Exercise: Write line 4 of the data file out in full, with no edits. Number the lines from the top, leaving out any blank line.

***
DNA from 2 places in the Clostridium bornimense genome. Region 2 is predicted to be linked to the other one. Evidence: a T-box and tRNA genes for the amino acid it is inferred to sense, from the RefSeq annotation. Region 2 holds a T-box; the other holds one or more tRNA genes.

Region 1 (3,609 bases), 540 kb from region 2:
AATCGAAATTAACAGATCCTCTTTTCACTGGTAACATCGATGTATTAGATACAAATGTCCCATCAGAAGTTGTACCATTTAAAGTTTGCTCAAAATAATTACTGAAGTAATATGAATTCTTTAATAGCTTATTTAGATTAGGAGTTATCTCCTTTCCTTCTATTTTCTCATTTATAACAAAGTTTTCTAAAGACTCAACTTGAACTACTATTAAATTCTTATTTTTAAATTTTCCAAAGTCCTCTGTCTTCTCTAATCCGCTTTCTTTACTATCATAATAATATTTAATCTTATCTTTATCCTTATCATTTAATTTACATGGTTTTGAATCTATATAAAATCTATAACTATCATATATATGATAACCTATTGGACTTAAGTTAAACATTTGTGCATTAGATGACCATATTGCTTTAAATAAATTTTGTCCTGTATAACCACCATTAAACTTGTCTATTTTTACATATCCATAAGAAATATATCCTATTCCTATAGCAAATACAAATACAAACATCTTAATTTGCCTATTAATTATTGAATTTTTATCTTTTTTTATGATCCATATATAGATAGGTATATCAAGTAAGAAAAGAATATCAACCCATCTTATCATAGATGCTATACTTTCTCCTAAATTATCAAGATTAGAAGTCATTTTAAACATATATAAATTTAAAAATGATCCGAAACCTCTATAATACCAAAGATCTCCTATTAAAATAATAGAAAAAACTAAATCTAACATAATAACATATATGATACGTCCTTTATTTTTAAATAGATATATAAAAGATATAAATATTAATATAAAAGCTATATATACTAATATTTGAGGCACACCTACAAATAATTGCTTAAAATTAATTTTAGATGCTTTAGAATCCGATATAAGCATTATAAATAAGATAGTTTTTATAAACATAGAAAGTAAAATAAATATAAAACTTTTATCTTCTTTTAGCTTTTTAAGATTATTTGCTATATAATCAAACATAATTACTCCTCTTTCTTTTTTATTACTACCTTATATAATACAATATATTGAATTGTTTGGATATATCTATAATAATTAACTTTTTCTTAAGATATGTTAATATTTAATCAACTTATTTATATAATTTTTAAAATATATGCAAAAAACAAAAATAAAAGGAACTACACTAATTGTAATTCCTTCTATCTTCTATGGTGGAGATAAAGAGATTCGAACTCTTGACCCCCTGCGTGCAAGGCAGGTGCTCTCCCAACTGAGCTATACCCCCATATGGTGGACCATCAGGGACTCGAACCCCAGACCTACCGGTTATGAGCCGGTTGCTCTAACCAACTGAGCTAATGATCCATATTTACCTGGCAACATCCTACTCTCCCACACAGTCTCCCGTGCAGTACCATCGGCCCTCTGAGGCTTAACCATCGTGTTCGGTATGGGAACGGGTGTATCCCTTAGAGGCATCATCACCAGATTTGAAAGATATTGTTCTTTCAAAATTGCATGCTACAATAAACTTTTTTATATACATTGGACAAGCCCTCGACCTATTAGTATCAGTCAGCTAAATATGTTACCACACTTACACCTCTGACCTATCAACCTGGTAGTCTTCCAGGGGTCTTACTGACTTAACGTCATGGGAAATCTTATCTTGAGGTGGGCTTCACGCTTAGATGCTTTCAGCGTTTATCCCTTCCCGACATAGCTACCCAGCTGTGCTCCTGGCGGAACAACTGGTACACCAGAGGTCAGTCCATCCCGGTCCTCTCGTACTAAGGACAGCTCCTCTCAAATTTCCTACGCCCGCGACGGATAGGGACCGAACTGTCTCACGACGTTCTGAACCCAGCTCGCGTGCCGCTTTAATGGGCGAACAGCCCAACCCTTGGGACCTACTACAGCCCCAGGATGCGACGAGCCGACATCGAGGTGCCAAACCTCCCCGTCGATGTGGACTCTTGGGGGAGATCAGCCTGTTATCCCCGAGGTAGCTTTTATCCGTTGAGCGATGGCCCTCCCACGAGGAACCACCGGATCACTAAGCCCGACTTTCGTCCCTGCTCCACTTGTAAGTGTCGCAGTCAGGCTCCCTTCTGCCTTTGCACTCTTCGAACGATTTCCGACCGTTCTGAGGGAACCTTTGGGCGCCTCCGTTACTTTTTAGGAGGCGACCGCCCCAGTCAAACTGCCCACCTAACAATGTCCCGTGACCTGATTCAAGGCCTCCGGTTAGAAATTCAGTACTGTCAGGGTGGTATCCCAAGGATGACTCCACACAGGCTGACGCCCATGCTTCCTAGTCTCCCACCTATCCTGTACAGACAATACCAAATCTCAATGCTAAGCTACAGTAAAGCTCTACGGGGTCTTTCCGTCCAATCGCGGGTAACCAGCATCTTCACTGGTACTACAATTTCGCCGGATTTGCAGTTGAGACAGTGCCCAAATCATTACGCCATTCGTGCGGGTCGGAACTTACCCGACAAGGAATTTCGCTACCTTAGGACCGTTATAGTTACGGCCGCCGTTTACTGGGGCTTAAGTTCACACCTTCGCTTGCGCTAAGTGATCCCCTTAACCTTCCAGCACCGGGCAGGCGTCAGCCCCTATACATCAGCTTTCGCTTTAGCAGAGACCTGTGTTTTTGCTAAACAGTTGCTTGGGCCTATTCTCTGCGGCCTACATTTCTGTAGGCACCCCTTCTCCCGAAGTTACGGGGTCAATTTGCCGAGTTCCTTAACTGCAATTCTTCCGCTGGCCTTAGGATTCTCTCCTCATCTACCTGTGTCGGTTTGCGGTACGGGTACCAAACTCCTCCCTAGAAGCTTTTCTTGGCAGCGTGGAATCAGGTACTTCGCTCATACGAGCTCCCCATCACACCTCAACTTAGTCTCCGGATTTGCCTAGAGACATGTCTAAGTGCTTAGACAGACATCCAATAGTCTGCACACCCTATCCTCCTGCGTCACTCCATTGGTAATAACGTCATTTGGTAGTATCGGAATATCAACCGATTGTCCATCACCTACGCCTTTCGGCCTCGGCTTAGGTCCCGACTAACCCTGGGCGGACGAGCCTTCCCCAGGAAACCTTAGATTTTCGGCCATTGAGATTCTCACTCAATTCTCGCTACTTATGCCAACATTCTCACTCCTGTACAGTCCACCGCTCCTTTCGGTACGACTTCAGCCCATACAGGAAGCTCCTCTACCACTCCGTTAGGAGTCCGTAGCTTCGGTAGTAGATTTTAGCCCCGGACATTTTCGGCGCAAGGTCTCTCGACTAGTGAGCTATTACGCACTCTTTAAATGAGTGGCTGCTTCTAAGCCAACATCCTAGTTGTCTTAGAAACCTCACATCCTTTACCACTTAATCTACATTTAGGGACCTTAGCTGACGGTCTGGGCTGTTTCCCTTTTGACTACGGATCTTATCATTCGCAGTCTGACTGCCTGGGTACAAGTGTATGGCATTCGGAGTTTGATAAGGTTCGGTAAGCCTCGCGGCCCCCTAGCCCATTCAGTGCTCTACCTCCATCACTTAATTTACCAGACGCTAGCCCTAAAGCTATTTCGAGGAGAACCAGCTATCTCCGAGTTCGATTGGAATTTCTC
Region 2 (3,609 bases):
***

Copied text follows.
Region 2 (3,609 bases):